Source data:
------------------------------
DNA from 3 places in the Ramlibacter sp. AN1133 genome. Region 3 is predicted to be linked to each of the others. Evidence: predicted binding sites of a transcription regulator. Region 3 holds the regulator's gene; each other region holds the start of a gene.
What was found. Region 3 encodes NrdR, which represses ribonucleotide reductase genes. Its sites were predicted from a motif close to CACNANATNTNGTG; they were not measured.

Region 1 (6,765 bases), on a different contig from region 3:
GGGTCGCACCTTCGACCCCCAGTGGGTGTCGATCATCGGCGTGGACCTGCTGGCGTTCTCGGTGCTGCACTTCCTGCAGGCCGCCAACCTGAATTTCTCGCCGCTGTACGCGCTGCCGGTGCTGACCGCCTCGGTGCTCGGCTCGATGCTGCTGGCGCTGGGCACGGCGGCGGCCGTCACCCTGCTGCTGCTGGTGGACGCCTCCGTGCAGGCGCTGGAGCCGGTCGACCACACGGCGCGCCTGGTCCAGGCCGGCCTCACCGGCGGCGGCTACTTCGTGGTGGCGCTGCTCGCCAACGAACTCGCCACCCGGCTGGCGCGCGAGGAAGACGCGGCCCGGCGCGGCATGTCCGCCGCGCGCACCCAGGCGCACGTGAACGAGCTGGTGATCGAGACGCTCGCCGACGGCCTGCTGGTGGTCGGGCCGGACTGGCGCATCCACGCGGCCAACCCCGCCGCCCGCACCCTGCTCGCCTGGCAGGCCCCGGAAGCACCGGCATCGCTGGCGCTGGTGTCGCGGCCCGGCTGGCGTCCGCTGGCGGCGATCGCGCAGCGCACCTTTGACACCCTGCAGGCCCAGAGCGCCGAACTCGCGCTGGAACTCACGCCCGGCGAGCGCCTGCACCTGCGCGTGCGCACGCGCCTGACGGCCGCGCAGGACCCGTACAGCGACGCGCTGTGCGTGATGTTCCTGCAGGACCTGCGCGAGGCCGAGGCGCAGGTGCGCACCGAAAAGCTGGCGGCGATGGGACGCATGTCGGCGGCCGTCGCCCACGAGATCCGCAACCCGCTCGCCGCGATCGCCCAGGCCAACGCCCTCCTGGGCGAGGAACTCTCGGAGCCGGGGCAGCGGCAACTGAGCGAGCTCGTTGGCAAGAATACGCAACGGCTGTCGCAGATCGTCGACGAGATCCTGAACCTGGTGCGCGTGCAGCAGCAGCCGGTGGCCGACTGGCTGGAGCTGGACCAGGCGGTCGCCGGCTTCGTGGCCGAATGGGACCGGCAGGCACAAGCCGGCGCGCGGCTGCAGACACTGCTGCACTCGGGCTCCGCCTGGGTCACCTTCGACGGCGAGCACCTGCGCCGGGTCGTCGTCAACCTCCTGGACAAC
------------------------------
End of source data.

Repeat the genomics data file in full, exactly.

DNA from 3 places in the Ramlibacter sp. AN1133 genome. Region 3 is predicted to be linked to each of the others. Evidence: predicted binding sites of a transcription regulator. Region 3 holds the regulator's gene; each other region holds the start of a gene.
What was found. Region 3 encodes NrdR, which represses ribonucleotide reductase genes. Its sites were predicted from a motif close to CACNANATNTNGTG; they were not measured.

Region 1 (6,765 bases), on a different contig from region 3:
GGGTCGCACCTTCGACCCCCAGTGGGTGTCGATCATCGGCGTGGACCTGCTGGCGTTCTCGGTGCTGCACTTCCTGCAGGCCGCCAACCTGAATTTCTCGCCGCTGTACGCGCTGCCGGTGCTGACCGCCTCGGTGCTCGGCTCGATGCTGCTGGCGCTGGGCACGGCGGCGGCCGTCACCCTGCTGCTGCTGGTGGACGCCTCCGTGCAGGCGCTGGAGCCGGTCGACCACACGGCGCGCCTGGTCCAGGCCGGCCTCACCGGCGGCGGCTACTTCGTGGTGGCGCTGCTCGCCAACGAACTCGCCACCCGGCTGGCGCGCGAGGAAGACGCGGCCCGGCGCGGCATGTCCGCCGCGCGCACCCAGGCGCACGTGAACGAGCTGGTGATCGAGACGCTCGCCGACGGCCTGCTGGTGGTCGGGCCGGACTGGCGCATCCACGCGGCCAACCCCGCCGCCCGCACCCTGCTCGCCTGGCAGGCCCCGGAAGCACCGGCATCGCTGGCGCTGGTGTCGCGGCCCGGCTGGCGTCCGCTGGCGGCGATCGCGCAGCGCACCTTTGACACCCTGCAGGCCCAGAGCGCCGAACTCGCGCTGGAACTCACGCCCGGCGAGCGCCTGCACCTGCGCGTGCGCACGCGCCTGACGGCCGCGCAGGACCCGTACAGCGACGCGCTGTGCGTGATGTTCCTGCAGGACCTGCGCGAGGCCGAGGCGCAGGTGCGCACCGAAAAGCTGGCGGCGATGGGACGCATGTCGGCGGCCGTCGCCCACGAGATCCGCAACCCGCTCGCCGCGATCGCCCAGGCCAACGCCCTCCTGGGCGAGGAACTCTCGGAGCCGGGGCAGCGGCAACTGAGCGAGCTCGTTGGCAAGAATACGCAACGGCTGTCGCAGATCGTCGACGAGATCCTGAACCTGGTGCGCGTGCAGCAGCAGCCGGTGGCCGACTGGCTGGAGCTGGACCAGGCGGTCGCCGGCTTCGTGGCCGAATGGGACCGGCAGGCACAAGCCGGCGCGCGGCTGCAGACACTGCTGCACTCGGGCTCCGCCTGGGTCACCTTCGACGGCGAGCACCTGCGCCGGGTCGTCGTCAACCTCCTGGACAAC